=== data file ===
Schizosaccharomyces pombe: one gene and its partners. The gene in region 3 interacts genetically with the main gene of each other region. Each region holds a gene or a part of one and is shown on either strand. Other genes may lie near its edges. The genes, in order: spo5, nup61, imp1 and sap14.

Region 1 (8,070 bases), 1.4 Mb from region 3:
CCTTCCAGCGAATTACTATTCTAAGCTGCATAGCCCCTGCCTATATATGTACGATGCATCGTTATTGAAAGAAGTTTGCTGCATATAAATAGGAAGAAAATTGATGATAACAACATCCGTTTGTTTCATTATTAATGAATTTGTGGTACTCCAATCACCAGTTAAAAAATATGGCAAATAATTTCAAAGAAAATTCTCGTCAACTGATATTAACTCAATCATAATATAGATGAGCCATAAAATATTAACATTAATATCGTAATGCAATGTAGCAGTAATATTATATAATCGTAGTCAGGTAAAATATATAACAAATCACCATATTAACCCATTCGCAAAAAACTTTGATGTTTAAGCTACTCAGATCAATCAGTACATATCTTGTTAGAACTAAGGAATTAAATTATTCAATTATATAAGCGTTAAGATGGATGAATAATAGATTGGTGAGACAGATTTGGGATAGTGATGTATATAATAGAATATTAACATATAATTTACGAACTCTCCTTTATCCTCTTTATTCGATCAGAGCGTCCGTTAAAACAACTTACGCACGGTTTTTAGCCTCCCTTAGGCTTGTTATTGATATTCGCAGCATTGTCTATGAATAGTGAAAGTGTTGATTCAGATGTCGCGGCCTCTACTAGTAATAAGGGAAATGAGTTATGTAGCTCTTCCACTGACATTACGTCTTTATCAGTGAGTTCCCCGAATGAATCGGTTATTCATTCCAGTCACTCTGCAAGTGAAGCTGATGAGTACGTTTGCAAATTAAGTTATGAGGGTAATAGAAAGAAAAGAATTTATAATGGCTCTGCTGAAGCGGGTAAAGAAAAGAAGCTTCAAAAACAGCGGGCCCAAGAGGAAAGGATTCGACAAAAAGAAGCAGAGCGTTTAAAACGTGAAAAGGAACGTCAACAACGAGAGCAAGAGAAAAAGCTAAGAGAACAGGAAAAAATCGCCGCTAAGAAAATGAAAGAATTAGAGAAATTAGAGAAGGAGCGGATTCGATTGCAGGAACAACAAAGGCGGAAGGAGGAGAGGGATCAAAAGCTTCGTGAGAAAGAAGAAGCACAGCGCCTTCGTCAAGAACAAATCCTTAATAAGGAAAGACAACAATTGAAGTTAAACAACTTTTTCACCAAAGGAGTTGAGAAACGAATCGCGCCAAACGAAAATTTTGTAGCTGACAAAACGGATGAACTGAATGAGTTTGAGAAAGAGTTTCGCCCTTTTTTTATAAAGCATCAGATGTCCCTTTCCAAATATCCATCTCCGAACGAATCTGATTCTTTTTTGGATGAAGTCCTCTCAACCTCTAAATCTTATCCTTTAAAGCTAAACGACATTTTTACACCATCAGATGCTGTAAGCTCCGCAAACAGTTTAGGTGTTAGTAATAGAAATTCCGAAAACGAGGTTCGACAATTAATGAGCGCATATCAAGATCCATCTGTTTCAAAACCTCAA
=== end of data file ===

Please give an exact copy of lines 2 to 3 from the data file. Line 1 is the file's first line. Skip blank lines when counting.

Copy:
Region 1 (8,070 bases), 1.4 Mb from region 3:
CCTTCCAGCGAATTACTATTCTAAGCTGCATAGCCCCTGCCTATATATGTACGATGCATCGTTATTGAAAGAAGTTTGCTGCATATAAATAGGAAGAAAATTGATGATAACAACATCCGTTTGTTTCATTATTAATGAATTTGTGGTACTCCAATCACCAGTTAAAAAATATGGCAAATAATTTCAAAGAAAATTCTCGTCAACTGATATTAACTCAATCATAATATAGATGAGCCATAAAATATTAACATTAATATCGTAATGCAATGTAGCAGTAATATTATATAATCGTAGTCAGGTAAAATATATAACAAATCACCATATTAACCCATTCGCAAAAAACTTTGATGTTTAAGCTACTCAGATCAATCAGTACATATCTTGTTAGAACTAAGGAATTAAATTATTCAATTATATAAGCGTTAAGATGGATGAATAATAGATTGGTGAGACAGATTTGGGATAGTGATGTATATAATAGAATATTAACATATAATTTACGAACTCTCCTTTATCCTCTTTATTCGATCAGAGCGTCCGTTAAAACAACTTACGCACGGTTTTTAGCCTCCCTTAGGCTTGTTATTGATATTCGCAGCATTGTCTATGAATAGTGAAAGTGTTGATTCAGATGTCGCGGCCTCTACTAGTAATAAGGGAAATGAGTTATGTAGCTCTTCCACTGACATTACGTCTTTATCAGTGAGTTCCCCGAATGAATCGGTTATTCATTCCAGTCACTCTGCAAGTGAAGCTGATGAGTACGTTTGCAAATTAAGTTATGAGGGTAATAGAAAGAAAAGAATTTATAATGGCTCTGCTGAAGCGGGTAAAGAAAAGAAGCTTCAAAAACAGCGGGCCCAAGAGGAAAGGATTCGACAAAAAGAAGCAGAGCGTTTAAAACGTGAAAAGGAACGTCAACAACGAGAGCAAGAGAAAAAGCTAAGAGAACAGGAAAAAATCGCCGCTAAGAAAATGAAAGAATTAGAGAAATTAGAGAAGGAGCGGATTCGATTGCAGGAACAACAAAGGCGGAAGGAGGAGAGGGATCAAAAGCTTCGTGAGAAAGAAGAAGCACAGCGCCTTCGTCAAGAACAAATCCTTAATAAGGAAAGACAACAATTGAAGTTAAACAACTTTTTCACCAAAGGAGTTGAGAAACGAATCGCGCCAAACGAAAATTTTGTAGCTGACAAAACGGATGAACTGAATGAGTTTGAGAAAGAGTTTCGCCCTTTTTTTATAAAGCATCAGATGTCCCTTTCCAAATATCCATCTCCGAACGAATCTGATTCTTTTTTGGATGAAGTCCTCTCAACCTCTAAATCTTATCCTTTAAAGCTAAACGACATTTTTACACCATCAGATGCTGTAAGCTCCGCAAACAGTTTAGGTGTTAGTAATAGAAATTCCGAAAACGAGGTTCGACAATTAATGAGCGCATATCAAGATCCATCTGTTTCAAAACCTCAA